Let’s face it. Marketing Automation isn’t cheap, and it isn’t simple.
If you’re paying potentially thousands of dollars for these tools, it’s important to make sure you’re actually getting as much out of them as you can. If you’re not, it’s time to re-think the resources you’ve dedicated to run it, or re-think the platform as being the right fit for your business.
But it’s not always easy to know if you are or aren’t doing it the right way. Day to day tasks and the short term horizon often cloud the ability to have time to take a step back and look at your market automation and the operations surrounding it as a whole. Further, if you aren’t intimately familiar with the tools and platforms at your disposal, you may not know it’s true capabilities (or limitations).
As you’re evaluating the marketing tools and processes, here are some common signs and symptoms that you could probably get more out of marketing automation.
If you’re importing and exporting files frequently, then it’s likely a pretty good sign that you’re attempting to share data between your marketing automation platform (MAP) and another tool.
Path forward: Investigate potential native integrations, or a tool like Zapier to quickly connect the two systems for you. If you can’t find what you need, consider an expert in platform integrations to connect the systems and save your downloads folder from being overwhelmed with CSV files.
While email marketing is a significant and resource intensive feature of marketing automation, too many MAPs are used like a standard email service provider (ESP), and many of the features that add value above an ESP are neglected due to lack of need, manpower, or skills.
Path forward: Do an audit of your processes and root cause. Not sure how to do that? Book a call with a marketing automation expert and get 1:1 guidance. Most of the time, Marketing Automation actually requires more manpower to get return on the investment, not less. Figure out if you simply need more help, actual marketing automation expertise to fit your business needs to the tool, or if the platform really is above the level of your actual needs.
Your contacts are managed through countless numbers of lists that you build and configure frequently
While lists can be handy to organize and categorize contacts, most MAPs offer advanced segmentation capabilities that will automatically categorize and organize contacts for you to spend less time doing it yourself, and limit the risk of accidentally mixing up your list participants.
Path forward: Create segments and workflows to move contacts across lists based on their demographic and behavioral data, in addition to their position in the customer journey.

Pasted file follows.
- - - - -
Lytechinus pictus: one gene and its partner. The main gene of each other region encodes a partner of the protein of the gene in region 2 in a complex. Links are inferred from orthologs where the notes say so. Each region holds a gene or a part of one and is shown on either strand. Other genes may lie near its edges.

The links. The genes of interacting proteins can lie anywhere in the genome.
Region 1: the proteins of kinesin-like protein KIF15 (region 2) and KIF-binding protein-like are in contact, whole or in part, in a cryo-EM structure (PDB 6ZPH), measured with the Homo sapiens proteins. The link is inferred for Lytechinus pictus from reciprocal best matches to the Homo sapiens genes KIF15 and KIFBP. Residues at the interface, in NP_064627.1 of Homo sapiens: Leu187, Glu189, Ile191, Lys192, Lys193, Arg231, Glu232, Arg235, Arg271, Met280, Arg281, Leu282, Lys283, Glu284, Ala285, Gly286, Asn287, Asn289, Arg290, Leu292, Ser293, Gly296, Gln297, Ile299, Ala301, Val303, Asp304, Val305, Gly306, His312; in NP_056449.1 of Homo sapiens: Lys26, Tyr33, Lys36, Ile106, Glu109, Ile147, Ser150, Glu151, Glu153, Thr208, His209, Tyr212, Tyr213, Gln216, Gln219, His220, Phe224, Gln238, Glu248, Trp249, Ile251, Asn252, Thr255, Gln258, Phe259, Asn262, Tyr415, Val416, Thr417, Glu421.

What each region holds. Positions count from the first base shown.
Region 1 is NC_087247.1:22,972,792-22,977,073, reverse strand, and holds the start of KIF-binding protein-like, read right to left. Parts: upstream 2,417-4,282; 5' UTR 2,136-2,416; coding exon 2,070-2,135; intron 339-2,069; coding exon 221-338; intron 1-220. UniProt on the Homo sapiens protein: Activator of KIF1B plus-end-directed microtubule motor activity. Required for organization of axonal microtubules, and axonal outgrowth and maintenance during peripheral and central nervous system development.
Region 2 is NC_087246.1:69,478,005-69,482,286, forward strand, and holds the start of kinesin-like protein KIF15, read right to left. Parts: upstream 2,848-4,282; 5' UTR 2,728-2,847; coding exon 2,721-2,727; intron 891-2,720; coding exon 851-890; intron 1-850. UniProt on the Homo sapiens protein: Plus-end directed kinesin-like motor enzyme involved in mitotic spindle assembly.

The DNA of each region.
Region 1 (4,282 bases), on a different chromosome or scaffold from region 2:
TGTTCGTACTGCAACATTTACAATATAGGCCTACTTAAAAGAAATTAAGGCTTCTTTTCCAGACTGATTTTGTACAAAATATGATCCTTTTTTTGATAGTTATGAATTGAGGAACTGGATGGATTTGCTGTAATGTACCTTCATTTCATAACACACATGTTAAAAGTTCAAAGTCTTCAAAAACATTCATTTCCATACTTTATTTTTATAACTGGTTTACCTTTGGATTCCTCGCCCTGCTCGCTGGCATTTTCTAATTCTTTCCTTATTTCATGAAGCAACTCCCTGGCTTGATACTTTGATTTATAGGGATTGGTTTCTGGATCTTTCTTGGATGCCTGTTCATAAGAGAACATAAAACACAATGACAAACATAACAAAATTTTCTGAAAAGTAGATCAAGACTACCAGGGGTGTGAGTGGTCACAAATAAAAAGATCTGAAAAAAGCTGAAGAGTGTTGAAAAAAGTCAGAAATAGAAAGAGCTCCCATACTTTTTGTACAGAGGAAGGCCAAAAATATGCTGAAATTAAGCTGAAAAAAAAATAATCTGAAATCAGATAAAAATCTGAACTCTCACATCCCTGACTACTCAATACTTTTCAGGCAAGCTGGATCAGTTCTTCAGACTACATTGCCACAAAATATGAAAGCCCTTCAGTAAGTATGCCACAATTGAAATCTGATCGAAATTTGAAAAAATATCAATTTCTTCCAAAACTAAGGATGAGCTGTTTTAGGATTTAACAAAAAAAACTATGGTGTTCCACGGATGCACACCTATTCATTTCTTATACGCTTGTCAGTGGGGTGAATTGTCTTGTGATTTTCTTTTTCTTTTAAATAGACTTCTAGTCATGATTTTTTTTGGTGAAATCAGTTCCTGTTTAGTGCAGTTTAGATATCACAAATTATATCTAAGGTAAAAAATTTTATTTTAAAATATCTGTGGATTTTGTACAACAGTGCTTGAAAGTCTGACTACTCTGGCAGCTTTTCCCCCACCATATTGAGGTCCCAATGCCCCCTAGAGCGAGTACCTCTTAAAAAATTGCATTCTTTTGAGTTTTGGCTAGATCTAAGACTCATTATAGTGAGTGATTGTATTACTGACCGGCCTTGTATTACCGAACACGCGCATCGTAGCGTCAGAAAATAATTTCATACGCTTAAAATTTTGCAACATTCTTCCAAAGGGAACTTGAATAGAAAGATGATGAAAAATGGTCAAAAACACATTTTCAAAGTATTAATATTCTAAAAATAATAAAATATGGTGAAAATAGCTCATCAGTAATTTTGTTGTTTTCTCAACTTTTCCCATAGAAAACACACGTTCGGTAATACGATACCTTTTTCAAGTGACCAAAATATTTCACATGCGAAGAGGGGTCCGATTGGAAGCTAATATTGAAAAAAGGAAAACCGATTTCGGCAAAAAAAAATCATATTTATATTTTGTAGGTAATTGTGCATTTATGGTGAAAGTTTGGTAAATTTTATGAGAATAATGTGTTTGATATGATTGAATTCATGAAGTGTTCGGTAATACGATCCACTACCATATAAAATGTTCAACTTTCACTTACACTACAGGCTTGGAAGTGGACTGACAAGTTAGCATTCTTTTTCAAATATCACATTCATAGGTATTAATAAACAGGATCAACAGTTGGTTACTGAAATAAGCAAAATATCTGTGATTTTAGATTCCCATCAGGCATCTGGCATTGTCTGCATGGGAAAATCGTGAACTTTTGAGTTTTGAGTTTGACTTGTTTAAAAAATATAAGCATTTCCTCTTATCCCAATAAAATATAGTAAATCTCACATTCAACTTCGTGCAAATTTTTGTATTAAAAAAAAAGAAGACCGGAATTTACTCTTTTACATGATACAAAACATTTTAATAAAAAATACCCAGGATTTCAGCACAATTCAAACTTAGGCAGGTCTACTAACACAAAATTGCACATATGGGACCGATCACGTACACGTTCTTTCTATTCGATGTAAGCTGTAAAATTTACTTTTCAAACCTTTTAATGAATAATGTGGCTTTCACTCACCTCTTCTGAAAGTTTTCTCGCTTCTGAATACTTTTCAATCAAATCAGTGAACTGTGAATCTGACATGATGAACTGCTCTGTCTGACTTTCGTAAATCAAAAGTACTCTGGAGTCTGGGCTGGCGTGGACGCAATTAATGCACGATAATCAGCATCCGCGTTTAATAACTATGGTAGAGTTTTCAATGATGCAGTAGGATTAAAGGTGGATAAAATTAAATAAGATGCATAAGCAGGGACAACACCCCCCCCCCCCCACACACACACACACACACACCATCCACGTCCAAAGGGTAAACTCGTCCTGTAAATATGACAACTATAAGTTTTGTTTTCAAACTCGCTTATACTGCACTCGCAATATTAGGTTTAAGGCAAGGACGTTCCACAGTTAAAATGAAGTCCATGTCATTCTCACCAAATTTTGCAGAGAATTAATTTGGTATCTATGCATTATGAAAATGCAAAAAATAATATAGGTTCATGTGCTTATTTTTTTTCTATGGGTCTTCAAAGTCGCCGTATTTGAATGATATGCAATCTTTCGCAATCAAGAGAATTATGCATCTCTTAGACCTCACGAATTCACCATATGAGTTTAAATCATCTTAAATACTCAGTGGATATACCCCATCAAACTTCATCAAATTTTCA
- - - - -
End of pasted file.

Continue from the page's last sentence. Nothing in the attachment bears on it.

It’s not easy to know what you’re getting in a MAP, even with a free trial and multiple training sessions. Sometimes, that means you end up with unforeseen shortcomings and places where you need to make a compromise. A MAP should be implemented to fit your customer journey, not the other way around.
Path forward: Clearly define out your optimal customer journey, and take a look at how your MAP fits in. If you have doubts about specific needs, take a look at the documentation and consider contacting support. Most marketing automation experts and consultants know a few workarounds. Additionally, look at 3rd party platforms to fill the need and see how if there’s a potential integration available with your MAP.
You’ve got thousands (or more) dormant contacts
While not emailing a dormant or inactive contact usually does more good than bad, most marketing automation platforms charge you on a per-active-contact basis. As expensive as these tools are, it doesn’t make any sense to be paying for contacts that you have no engagement with.
Path forward: Clean your lists and contact database to determine the truly dormant contacts, and unsubscribe/suppress/remove them. Consider setting up sunsetting campaigns or workflows to automatically do it for you once they hit specific criteria. Most MAPs have these capabilities, but they’re not keen on advertising them.
As powerful as many MAPs are, most require steep onboarding, training and experience to really master the features and interfaces, let alone doing it in the context of solving real business problems. Additionally, some MAPs have too much horsepower for some companies (or too little) and end up leaving marketers or small business owners having to try to manage them themselves in addition to taking care of the rest of their responsibilities – a recipe for disaster.
Path forward: Get on the phone or a call with your MAP account manager and have them audit your actual use case within their platform. If you need more resources, consider hiring a marketing automation specialist or an outside consultant to not only manage your platform, but even determine if there’s a better fit out there for your business. Most organizations have limited experience with one or two MAPs, but a consultant will have more, plus, an understanding of the right questions to ask to determine the right platform for you.
If you find yourself nodding your head with a few of these symptoms that last longer than four hours weeks (sorry, I couldn’t resist :D), consider finding a GrowthMentor for a digital consultation and a full marketing automation audit to help you get the most out of these platforms.